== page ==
As Healthcare Facilities Adapt, So Must I

As Healthcare Facilities Adapt, So Must I
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I’ve remained secluded safely at home for two months. As an introvert, I’m content never leaving the house. However, being a Crohn’s and liver transplant patient, I had to brave the outside world over the past three weeks. I had my bimonthly Remicade (infliximab) infusion, quarterly bloodwork, and semiannual follow-up with my gastroenterologist. All were standing appointments, but they were far from typical.

Social distancing at the infusion clinic

In mid-March, my gastroenterologist canceled my husband’s first screening colonoscopy because they deemed it an unnecessary procedure. I worried about how the restrictions might affect my upcoming Remicade appointment. At the time, the scheduler said the infusion clinic was running normally. That didn’t ease my concern of being confined with five strangers.

My stomach literally cramped up when the scheduler called a week later to reschedule my appointment. I was having a stress flare and feared they would push back my infusion. On the contrary, they moved my appointment 15 minutes earlier to avoid having too many patients at once. The clinic also prohibited caregivers from accompanying patients and requested that all patients wear masks.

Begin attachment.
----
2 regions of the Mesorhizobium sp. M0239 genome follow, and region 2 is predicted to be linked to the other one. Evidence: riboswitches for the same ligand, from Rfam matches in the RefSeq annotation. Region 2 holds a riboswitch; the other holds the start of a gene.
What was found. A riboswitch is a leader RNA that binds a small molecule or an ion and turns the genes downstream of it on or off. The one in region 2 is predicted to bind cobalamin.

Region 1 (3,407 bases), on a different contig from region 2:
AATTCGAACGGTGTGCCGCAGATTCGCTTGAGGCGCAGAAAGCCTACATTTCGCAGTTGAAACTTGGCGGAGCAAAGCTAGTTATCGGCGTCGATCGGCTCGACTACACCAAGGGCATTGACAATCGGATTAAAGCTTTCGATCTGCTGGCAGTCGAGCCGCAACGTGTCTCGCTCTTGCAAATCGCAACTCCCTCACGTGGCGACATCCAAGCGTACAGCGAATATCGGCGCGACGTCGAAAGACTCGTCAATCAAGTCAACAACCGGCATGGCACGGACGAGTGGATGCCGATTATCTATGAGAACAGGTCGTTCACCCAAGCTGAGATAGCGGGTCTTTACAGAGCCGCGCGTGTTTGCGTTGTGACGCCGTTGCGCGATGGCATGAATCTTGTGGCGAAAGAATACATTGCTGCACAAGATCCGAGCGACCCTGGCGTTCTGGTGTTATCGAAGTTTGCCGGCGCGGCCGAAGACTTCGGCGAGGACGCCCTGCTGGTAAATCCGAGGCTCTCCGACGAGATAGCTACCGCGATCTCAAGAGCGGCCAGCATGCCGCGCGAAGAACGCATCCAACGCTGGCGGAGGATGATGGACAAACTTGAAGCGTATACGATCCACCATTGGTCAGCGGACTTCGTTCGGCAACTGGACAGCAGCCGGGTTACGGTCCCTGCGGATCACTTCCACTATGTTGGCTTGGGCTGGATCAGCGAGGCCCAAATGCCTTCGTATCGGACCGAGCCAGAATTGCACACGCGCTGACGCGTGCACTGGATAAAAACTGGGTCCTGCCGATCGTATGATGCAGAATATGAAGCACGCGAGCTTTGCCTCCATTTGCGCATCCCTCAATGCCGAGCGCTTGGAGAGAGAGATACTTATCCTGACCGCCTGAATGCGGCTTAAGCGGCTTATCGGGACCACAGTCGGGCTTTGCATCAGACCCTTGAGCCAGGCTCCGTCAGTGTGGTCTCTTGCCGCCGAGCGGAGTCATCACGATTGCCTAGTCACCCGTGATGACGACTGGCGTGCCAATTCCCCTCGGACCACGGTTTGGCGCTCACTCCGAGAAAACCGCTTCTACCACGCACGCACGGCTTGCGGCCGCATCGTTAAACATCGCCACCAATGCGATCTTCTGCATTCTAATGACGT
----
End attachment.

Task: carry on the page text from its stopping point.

When I arrived at the clinic, they had removed half of the recliners to space patients apart. The nurses wore masks the entire time and used gloves more than usual. The only change that disappointed me was having to air-hug goodbye to my nurses.

Getting blood drawn

My next outdoor adventure was my quarterly blood draw. I was thankful that my lab location wasn’t providing drive-thru COVID-19 testing. Nevertheless, I was wary about exposure to people who were possibly ill or hadn’t been social distancing. To get to the lab, I had to walk by an outpatient surgical center and a gastroenterology office. Also, even with an appointment, I might have to sit in a crowded waiting room.

Before leaving my car, I put on my mask. I pushed the elevator button with my elbow and took out my driver’s license to prepare to check in. Entering the lab, I was relieved to see empty chairs. My regular phlebotomist offered to check me as I was about to scan my license at the kiosk. I sanitized my hands three times at the lab and once more before getting back into my car.

Because of abnormal results, I have to go back next week. When I visited the lab’s website to reserve a time, I discovered  that new procedures to protect patients had been posted. The first hour of the lab’s operation is set aside for vulnerable populations. Instead of kiosks, patients can check in via a mobil app and wait in their cars until called. With Texas, the state where I live, lifting shelter-in-place orders, I’m reassured by my options for next time.